Bribing of education staff and copying by students has now become a noticeable part of the examinations conducted by the Boards of Intermediate and Secondary Education (BISE).

"The students don't feel ashamed and are happy with qualifying their examinations, as they get instant support of their parents, administrations of respective schools and invigilators," said educationists. The menace is so deep-rooted that all the stakeholders equally support it for their vested interests.

During a visit to different schools where examination was underway, this correspondent saw piles of pages of pocket guides thrown by the students taking examination. A pocket guide is a small summary book of particular subject and often carried by cheating students to the examination halls.

"We have collected money to serve the invigilation staff. Each candidate has contributed Rs350 to the fund," said a government school student after coming out from the examination hall. Holding a hard board in his hand, he confidently said that he would pass his Mathematics paper because the invigilators were lenient with them and he solved the papers through copying from other students.

Showing happiness, he said: "I was confused when I saw the Mathematics paper because it was difficult for me. But with outside help, I am sure at least I will qualify it. If there was no cheating, I was not in a position to solve even a single question."The candidate said that the invigilation staff got angry over noise and cross talk by students, but they avoid taking copying material from students.

The office boys and peons in the schools also welcome these examinations and earn money through 'helping' students sitting in the examination halls. "The office boys pick solved questions from outside and hand them over to the students. Everything is set up before hand. Students call peons to bring water and the peons do the rest," a school teacher told this correspondent. In return, a student pays around Rs200 per paper to a peon for providing them solved questions.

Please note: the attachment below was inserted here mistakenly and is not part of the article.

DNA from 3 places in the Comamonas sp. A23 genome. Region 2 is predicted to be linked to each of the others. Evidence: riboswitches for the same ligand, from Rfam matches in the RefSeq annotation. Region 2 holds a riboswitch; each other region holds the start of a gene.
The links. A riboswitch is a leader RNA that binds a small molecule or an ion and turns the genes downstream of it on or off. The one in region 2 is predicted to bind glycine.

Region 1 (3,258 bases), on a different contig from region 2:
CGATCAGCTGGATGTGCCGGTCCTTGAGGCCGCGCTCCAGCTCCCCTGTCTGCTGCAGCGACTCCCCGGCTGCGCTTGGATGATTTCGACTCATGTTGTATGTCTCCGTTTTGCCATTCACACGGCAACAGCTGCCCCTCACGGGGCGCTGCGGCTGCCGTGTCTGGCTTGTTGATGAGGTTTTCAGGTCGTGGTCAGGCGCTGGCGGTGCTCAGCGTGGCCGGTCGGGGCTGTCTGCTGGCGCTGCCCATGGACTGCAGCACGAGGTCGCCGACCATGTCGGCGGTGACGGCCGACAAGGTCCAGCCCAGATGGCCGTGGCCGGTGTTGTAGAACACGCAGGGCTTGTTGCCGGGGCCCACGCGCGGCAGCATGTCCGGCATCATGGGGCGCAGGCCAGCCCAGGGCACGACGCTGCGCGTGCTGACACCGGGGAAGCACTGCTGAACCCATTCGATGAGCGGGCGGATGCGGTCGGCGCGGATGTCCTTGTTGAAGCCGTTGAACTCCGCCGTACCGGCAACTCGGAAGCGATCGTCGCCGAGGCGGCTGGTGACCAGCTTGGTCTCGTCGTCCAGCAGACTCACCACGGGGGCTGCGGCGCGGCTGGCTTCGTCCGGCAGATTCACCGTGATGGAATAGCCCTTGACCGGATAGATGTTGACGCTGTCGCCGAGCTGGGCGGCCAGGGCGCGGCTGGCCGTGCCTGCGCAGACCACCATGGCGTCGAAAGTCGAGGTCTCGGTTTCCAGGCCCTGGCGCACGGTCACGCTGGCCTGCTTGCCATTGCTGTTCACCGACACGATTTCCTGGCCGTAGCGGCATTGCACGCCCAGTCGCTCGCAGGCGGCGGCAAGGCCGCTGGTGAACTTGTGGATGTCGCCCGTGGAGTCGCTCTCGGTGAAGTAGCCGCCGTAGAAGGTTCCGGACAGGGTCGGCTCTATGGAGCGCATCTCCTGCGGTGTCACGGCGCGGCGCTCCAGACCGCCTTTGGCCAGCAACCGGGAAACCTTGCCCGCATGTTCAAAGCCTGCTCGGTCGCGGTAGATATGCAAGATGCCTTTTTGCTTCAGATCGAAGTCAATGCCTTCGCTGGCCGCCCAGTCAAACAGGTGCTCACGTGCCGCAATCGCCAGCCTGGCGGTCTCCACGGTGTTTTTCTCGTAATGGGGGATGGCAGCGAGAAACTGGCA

Students from well-off families also invite the whole invigilation staff to dinners and lunches. A teacher, opting not to be named, said that one student invited the entire invigilation staff for a dinner in Namak Mandi where they were served the traditional Tikka Karai, for which the father of the student paid Rs10,000.

The administrations of the private schools are a step ahead in this regard. They have made the teachers 'duty-bound' to help their students in cheating for showing good results. In one of the model schools, the teachers have been assigned the task to search for the relevant questions in the guides and provide the copies of the same to the students sitting in the examination hall.

The short questions and objectives, which have solid marks, are rarely solved by students in the private schools rather they wait for correct answers sent by their respective teachers from outside the examination centre.

A teacher said that the education boards had also deputed inspectors to visit the examination centres to keep a check on the invigilation staff and ensure transparent examinations. He said that in most of the cases the inspectors were unable to curb the use of unfair means as they were assigned to visit several halls within a short time of three hours. Dawn